This brings up the unexpected observation in our study of a potentially beneficial effect of prednisone on BMD change of the femur neck, for prednisone use is obviously more often associated with loss of bone mineral density. Corticosteroid use has been shown to be an independent risk factor for vertebral fractures.12 Recently however a placebo controlled trial found a positive effect of prednisone on hand bone density compared to placebo in early RA.13 Hence, prednisone can have a negative effect on bone mineral density when chronically used in high dose, but the beneficial effect of prednisone on further dampening inflammation and associated bone loss cannot be discarded. In addition, clinical improvement due to prednisone use and increased mobility due to clinical improvement may also have contributed to a positive effect on bone mineral density. The actual size of the potentially beneficial effect should further be determined in a placebo controlled study to rule out the impact of, for instance, regression to the mean, which might have exerted some influence in our cohort study, because baseline femur neck BMD was slightly lower in prednisone users. Of interest, in a recent study the effect of infliximab on femur BMD was no longer significant when steroid use was added to the multivariate model in addition to male sex and age.9 Although only an interaction between vitamin D suppletion and prednisone was identified by multivariate linear regression analysis, it cannot be completely ruled out that antiosteoporotic treatment in a subset of these patients added to the relative increase in bone mineral density of the femur neck. In summary this is the first study to show progressive general bone loss may also be arrested by adalimumab therapy. The data also suggest that the net effect of low-dose corticosteroids on BMD in RA may be beneficial, which may be explained by the anti-inflammatory effects.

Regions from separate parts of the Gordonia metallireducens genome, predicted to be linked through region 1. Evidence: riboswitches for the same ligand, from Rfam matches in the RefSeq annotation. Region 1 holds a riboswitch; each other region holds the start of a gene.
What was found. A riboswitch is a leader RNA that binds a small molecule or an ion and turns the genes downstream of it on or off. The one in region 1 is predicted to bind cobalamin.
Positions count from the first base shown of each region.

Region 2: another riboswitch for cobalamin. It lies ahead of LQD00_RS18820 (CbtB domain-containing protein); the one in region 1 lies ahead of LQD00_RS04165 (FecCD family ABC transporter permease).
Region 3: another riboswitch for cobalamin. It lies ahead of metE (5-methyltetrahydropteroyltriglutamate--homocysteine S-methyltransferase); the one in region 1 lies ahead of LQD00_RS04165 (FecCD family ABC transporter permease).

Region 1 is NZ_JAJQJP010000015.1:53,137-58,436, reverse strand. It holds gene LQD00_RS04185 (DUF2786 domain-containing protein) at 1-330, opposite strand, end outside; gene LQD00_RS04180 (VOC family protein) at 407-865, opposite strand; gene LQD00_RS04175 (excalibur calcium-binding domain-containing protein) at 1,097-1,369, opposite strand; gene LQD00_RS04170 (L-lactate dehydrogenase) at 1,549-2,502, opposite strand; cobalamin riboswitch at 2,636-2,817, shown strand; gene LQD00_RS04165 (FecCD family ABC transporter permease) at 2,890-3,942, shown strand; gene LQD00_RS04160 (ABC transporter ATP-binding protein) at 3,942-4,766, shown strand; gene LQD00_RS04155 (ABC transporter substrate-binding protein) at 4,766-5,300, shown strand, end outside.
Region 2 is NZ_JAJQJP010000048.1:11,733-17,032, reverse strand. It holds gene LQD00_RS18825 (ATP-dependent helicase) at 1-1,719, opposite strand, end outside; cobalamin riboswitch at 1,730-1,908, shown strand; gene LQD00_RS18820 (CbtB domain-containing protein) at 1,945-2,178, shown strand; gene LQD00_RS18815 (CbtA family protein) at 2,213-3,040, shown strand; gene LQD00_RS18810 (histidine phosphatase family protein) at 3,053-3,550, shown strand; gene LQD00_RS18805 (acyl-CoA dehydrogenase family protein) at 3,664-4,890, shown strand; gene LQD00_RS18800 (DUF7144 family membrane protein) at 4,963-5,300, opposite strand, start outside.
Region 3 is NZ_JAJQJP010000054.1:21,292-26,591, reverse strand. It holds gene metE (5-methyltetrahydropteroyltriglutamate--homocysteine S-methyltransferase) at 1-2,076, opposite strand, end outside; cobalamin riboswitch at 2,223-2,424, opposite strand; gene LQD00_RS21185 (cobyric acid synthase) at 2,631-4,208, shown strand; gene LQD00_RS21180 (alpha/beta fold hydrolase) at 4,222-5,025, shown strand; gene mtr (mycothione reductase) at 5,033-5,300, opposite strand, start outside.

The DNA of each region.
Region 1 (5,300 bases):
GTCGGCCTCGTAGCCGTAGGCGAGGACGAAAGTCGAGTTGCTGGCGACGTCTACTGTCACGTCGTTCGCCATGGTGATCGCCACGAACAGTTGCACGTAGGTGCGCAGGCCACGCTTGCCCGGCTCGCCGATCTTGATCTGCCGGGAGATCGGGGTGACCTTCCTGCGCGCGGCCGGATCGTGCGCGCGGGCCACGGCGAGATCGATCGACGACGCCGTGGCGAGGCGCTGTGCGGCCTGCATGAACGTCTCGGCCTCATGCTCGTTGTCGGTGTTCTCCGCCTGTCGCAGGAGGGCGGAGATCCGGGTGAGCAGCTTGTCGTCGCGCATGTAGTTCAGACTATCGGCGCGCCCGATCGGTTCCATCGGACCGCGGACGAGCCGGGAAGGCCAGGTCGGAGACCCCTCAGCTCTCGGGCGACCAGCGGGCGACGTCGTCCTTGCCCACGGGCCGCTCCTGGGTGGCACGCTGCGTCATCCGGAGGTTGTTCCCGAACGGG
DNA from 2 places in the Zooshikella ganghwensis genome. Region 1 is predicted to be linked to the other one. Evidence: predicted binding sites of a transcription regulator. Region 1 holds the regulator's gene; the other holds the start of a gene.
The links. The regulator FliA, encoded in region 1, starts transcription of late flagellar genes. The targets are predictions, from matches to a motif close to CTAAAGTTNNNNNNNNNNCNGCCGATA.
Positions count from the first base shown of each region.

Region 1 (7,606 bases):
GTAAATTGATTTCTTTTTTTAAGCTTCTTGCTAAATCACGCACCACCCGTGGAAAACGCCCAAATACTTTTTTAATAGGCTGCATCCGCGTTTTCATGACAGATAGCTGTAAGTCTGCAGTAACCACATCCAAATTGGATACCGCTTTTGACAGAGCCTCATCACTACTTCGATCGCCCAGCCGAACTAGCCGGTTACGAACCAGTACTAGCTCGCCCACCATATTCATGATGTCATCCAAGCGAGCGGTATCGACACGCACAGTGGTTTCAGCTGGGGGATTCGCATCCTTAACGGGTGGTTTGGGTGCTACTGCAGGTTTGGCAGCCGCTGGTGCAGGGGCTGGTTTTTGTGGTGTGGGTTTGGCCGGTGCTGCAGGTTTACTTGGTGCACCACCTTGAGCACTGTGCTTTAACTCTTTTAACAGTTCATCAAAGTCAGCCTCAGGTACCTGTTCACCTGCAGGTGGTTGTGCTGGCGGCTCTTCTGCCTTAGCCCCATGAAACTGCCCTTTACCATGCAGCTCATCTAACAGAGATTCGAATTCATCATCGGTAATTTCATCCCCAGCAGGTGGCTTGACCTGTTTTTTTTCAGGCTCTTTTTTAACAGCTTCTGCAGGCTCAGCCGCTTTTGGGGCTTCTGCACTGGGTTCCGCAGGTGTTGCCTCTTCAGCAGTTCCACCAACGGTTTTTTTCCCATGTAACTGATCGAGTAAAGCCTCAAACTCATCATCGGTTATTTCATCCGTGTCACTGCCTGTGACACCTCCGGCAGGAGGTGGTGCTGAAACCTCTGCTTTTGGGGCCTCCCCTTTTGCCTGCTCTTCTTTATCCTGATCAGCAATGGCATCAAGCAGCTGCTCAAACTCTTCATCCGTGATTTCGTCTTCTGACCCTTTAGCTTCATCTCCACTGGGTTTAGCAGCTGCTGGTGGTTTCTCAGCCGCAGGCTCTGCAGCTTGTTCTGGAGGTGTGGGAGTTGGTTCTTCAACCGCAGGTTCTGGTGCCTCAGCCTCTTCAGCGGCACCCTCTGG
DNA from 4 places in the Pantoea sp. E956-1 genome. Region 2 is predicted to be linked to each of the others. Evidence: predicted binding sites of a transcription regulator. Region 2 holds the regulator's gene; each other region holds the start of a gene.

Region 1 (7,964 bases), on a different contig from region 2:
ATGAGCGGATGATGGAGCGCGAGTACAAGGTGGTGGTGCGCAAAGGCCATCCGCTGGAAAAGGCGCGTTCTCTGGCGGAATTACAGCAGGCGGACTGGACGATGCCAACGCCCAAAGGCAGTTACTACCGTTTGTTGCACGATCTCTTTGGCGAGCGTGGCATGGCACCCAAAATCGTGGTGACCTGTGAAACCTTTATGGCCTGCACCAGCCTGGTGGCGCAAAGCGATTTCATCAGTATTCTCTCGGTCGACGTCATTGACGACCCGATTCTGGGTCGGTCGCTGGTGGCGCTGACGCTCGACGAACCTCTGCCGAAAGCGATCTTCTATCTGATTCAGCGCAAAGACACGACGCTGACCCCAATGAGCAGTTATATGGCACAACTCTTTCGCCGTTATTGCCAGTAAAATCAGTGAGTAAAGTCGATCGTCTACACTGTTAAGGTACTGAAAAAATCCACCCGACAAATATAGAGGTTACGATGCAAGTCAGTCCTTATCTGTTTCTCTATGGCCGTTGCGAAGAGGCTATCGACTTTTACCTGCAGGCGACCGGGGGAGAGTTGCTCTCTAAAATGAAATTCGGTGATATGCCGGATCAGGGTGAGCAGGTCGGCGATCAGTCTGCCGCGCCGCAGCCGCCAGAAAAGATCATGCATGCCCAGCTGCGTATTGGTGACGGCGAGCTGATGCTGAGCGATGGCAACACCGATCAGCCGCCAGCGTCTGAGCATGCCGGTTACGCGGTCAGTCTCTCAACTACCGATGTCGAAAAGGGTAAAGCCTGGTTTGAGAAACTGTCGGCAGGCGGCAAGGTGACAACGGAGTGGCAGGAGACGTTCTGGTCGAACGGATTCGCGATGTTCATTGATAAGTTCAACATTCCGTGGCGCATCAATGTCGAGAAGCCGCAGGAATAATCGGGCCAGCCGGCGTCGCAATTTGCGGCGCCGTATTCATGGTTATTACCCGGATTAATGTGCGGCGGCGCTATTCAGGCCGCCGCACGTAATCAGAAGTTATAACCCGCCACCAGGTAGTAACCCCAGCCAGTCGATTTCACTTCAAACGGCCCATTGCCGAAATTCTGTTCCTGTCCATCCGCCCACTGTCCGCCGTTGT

Competing interests: PPT is a member of the advisory board of Abbott and has received honoraria for lectures. The study sponsors had no involvement in the study design, the collection, analysis and interpretation of the data, writing the report, or the decision to submit the paper for publication.
Funding: DMG was supported by the Dutch Arthritis Association. This study was supported by Abbott Laboratories.
Ethics approval: The protocol was approved by the Medical Ethics Committee of the Academic Medical Centre, University of Amsterdam. All patients gave written informed consent.